But again, a therapist would be the best resource to turn to for help. Best of luck.

  4. My father had similar charges brought against him that turned out to be false. He said one of the things that got him through it was that I never asked if he did it or not and just knew that he wouldn’t have.

    I’d recommend doing the same as much as possible. If it turns out he did do it, the situation won’t be any worse by you acting this way.

  5. This is a horrendous situation my input is from a different perspective. I sat on a jury where a man was accused of raping a child some time ago. I looked at the accused and he appeared to be a decent hardworking man, he had a lovely wife and daughter that supported him throughout the trial. We found him guilty on all counts. There is mo doubt in my mind that his family felt he was truely innocent and the verdict must have been shocking and devastating for them. I will never forget the yelps of disbelief they made upon the hearing of the word guilty. They lost their dad/ husband in a moment. I suppose what I’m trying to say is, you have a long emotional road ahead of you. Will you ever really know the truth despite the verdict? This is something you need professional support with, I suggest a therapist. Someone who is there for you and just you. I’m sorry this has happened and I wish you the best.

  6. Innocent until proven guilty. As hard as it probably is take it is and try to support him and get yourself in therapy you’ll probably need professional help to deal with your emotions. If in the end he’s guilty you can proceed from there and if he’s otherwise innocent then you’ve stood by him.

  7. So,I have some experience with this, not quite exactly your situation but same subject matter.

    For reference I am now 31 and this all started when I was 26

    In 2015 my step father was arrested for child pornography charges (2 counts of possession & 1 count of accessing) and let me tell you, that absolutely rocked us as a family, I think anyone would be honestly. At the start of it all he maintained all innocence saying “it must have come in with something I downloaded, I would never do anything like this” so with that we all rallied around him for support through it. After some time though the investigation wasn’t closed, I mean if this was truly an accident it should have been over and done with. As most people would our bullshit detectors started firing on all cylinders and his “innocence” couldn’t be explained any longer, he finally broke and told us he infact did download those images and that he has a problem. So once again like a family we rallied around him for support and just wanted him to get the help he needed, after all he was the only father figure my sister and I knew, we loved him and just wanted him to get better.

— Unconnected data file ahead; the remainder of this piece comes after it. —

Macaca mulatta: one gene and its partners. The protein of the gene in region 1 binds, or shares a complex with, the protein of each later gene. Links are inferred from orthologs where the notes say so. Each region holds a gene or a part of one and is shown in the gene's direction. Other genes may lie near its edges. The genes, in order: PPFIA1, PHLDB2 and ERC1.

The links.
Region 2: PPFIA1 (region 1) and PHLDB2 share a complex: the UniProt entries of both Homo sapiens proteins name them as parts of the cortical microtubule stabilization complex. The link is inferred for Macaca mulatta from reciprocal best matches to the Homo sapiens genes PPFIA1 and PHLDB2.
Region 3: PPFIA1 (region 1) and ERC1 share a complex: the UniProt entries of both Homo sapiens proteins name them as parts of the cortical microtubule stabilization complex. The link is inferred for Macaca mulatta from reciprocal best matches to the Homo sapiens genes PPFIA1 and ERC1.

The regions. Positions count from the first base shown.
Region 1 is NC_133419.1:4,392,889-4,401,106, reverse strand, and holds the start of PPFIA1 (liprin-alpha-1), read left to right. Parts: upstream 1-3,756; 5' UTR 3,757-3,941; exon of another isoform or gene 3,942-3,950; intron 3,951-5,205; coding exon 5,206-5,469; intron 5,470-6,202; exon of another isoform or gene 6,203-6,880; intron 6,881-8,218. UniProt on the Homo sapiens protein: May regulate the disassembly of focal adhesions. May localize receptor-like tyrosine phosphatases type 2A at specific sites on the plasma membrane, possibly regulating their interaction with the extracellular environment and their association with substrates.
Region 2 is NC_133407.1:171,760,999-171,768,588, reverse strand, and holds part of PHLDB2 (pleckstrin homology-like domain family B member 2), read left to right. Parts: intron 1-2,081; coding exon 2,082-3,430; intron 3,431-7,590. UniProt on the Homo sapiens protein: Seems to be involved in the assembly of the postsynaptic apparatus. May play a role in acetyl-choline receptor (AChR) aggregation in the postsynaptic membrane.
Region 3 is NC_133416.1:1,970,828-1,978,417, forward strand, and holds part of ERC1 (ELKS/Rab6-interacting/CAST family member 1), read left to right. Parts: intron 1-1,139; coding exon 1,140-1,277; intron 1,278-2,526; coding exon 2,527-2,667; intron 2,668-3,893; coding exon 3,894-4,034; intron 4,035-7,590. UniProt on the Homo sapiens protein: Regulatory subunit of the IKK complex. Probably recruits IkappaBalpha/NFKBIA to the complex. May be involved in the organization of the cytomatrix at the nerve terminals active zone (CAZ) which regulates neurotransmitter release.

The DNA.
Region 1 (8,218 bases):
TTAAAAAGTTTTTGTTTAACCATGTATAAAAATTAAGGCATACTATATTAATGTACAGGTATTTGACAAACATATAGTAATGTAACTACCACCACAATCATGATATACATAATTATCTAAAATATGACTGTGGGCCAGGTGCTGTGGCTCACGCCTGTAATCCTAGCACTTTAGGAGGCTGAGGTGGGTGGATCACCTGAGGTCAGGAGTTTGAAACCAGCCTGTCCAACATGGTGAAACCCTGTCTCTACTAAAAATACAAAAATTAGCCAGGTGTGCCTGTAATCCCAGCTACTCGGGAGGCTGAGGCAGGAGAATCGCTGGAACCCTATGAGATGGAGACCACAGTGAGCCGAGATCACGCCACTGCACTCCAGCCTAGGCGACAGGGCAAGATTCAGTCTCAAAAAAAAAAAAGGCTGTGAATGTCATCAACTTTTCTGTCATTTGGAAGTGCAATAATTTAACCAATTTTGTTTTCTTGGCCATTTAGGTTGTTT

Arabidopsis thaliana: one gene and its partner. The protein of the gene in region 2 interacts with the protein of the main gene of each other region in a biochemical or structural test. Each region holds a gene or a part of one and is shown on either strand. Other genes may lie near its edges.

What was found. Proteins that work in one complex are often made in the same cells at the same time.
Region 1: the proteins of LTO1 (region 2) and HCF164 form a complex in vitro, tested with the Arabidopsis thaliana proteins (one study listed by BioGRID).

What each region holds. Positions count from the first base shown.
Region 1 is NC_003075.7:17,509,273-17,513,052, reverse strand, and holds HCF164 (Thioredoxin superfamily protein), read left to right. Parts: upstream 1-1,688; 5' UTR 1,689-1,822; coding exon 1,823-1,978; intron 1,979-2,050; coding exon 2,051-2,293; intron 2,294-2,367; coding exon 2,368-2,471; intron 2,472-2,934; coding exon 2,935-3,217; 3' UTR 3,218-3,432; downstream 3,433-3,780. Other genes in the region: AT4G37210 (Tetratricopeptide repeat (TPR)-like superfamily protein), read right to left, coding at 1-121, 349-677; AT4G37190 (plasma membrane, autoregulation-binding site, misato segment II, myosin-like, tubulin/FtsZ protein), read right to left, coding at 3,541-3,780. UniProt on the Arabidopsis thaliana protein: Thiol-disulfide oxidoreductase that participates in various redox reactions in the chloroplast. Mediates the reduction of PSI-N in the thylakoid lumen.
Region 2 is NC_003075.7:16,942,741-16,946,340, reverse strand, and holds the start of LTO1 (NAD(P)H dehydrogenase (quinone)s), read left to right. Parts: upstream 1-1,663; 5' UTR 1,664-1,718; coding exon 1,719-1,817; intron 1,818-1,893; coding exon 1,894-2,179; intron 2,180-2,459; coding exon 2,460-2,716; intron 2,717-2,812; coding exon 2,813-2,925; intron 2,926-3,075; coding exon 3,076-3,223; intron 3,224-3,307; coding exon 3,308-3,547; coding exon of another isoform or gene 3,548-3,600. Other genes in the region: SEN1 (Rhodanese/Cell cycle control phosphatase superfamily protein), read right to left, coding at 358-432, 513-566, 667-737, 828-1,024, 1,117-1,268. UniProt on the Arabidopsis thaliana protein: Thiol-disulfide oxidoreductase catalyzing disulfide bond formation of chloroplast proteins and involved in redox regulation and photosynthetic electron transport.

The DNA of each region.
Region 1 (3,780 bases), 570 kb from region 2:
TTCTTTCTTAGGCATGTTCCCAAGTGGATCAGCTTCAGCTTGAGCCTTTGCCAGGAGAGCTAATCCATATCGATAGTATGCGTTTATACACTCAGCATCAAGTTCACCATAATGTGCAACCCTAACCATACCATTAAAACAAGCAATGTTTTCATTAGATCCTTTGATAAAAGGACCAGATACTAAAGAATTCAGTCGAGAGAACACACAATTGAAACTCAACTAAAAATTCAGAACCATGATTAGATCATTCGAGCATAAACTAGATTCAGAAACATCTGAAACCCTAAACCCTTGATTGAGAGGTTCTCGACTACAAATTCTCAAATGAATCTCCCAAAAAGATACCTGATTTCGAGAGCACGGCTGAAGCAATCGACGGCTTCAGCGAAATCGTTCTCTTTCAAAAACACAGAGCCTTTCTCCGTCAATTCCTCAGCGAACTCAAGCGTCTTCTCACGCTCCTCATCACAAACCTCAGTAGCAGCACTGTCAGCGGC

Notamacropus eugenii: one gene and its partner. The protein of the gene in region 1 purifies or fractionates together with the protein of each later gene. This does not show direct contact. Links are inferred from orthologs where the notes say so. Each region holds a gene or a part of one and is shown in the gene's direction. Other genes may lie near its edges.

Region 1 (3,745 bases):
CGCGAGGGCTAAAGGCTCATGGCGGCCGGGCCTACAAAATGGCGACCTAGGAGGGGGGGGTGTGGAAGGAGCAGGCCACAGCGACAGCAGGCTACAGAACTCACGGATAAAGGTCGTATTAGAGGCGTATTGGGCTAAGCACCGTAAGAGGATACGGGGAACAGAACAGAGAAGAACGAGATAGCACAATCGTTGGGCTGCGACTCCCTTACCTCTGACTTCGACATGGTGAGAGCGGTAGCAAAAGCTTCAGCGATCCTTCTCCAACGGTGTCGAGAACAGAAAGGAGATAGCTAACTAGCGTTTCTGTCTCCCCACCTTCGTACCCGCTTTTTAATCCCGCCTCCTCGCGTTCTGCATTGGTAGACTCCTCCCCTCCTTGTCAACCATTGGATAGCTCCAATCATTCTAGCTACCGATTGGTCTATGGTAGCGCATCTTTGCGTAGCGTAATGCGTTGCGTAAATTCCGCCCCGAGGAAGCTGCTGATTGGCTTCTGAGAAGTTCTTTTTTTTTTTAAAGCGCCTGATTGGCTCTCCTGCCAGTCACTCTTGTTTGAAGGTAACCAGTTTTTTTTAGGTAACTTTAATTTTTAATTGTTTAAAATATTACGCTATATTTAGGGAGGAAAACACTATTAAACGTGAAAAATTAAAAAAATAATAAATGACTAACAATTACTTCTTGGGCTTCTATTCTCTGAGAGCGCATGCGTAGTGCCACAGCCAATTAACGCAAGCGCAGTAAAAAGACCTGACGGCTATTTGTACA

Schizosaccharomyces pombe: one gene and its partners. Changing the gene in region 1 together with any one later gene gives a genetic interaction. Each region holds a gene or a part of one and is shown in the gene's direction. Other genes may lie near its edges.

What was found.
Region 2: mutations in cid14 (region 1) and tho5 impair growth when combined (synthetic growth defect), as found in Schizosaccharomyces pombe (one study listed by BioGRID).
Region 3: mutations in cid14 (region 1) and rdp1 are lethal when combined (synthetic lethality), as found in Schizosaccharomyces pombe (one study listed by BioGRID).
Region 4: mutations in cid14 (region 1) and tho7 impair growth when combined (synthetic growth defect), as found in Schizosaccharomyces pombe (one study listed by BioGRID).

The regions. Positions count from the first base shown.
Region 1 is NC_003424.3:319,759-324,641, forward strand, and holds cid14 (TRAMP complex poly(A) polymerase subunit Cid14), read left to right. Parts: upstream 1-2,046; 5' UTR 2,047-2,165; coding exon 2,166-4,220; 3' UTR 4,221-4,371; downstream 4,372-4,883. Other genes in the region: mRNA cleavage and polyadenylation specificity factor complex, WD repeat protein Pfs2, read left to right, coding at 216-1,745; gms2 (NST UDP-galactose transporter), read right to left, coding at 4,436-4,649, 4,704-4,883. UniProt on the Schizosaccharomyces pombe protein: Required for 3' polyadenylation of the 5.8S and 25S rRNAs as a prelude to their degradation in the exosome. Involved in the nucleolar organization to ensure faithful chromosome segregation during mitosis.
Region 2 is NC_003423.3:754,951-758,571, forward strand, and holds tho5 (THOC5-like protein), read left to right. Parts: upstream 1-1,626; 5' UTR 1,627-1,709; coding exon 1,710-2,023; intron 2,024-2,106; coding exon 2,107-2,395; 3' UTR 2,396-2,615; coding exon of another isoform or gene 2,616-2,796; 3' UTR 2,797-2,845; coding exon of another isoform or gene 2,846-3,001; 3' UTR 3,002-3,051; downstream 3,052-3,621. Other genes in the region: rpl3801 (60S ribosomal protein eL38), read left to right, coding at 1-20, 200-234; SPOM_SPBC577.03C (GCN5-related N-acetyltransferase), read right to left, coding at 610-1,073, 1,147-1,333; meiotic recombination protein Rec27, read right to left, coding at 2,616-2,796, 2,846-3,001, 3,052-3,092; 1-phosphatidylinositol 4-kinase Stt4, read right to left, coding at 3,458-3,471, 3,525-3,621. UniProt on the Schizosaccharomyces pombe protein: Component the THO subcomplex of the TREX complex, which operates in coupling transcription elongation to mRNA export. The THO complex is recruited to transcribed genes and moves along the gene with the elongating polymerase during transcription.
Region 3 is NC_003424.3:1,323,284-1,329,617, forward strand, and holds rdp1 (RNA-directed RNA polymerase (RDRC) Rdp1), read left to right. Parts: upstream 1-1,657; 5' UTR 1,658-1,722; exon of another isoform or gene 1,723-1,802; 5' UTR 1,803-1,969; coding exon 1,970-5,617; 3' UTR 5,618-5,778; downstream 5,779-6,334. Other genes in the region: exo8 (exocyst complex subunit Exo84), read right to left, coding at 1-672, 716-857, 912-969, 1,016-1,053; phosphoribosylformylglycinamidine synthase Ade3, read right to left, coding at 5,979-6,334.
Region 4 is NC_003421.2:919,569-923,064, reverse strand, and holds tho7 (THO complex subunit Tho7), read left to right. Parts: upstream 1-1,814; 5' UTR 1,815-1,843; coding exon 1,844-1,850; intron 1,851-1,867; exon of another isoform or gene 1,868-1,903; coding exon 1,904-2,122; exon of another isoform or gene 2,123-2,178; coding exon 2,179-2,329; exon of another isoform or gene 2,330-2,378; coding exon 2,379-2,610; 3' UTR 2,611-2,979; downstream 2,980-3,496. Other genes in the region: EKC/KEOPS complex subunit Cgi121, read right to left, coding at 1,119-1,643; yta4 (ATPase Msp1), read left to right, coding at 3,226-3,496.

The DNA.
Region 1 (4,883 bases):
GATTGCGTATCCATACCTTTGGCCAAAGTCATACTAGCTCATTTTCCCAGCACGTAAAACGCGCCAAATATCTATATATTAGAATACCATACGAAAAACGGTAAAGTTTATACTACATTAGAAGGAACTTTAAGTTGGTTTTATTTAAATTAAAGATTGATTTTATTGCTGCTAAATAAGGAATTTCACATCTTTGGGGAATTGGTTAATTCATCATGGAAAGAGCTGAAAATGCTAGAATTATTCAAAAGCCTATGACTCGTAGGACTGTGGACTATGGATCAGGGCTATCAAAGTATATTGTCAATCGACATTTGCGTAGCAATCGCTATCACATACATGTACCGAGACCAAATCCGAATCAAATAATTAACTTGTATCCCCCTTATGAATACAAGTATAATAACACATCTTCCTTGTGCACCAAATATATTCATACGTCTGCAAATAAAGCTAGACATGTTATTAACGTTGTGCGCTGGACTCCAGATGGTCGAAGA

I wish it all ended there. Enter October 2016, my sister gets a phone call from the opp and is asked to come in for questioning, no details about what it’s about, just come in we need to talk. In she goes and the bomb get dropped, from January 2015 to October 2016 they have been going through evidence from my step dads computer that contained over 3 million images of sexual abuse against children and within that they found that he had hidden cameras in my sisters room and our upstairs bathroom and had been filming her since she was about 11 years old. The questioning she answered needed to confirm what colour her room was and what stuff she could identify as being hers.

    After that the gloves came off, we were done. He was kicked out of the house, rearrested with new charges and went to live with his parents. All that we could do at this point as a family is start to rebuild with us three. All of this ended in December 2017 when he was finally sentenced to 7 years in prison.

    So where does that leave my mental health? Now it’s in a good place, but it was a struggle to get it there, I felt lots of anger, shame, guilt, more anger, anxiety and depression, and even to this day I still feel those feelings and that’s ok. If you can, reach out to supports now rather than later, they will help you develop the tools you need, lean on your partner, absolutely be there for your mom, she’s going to need you, but don’t feel like you need to be her therapist, you have enough stuff to sort through. I wish you all the best going forward with this, and if you want to chat we can !

  8. My brother, who I was very close to, turned out to sexually abused my sister when we were young. I totally get what your going through, it’s incredibly confusing.

    I went the direct route and asked him if he did it. He claimed he doesn’t remember and was super dodgy. For me it was a no brainer and I cut him out of my life from that point on. I can’t even look at him anymore without feeling so angry. Our parents don’t know why were not talking and he told them some lie about me being angry he didn’t buy me a birthday present.

    I know he did it and I want nothing to do with him, no matter how great our relationship was before this all came out. Saying that, you do you. If you want to stay and support both your parents do that, but I think it is within your right to have a one on one convo with your dad and see what he says.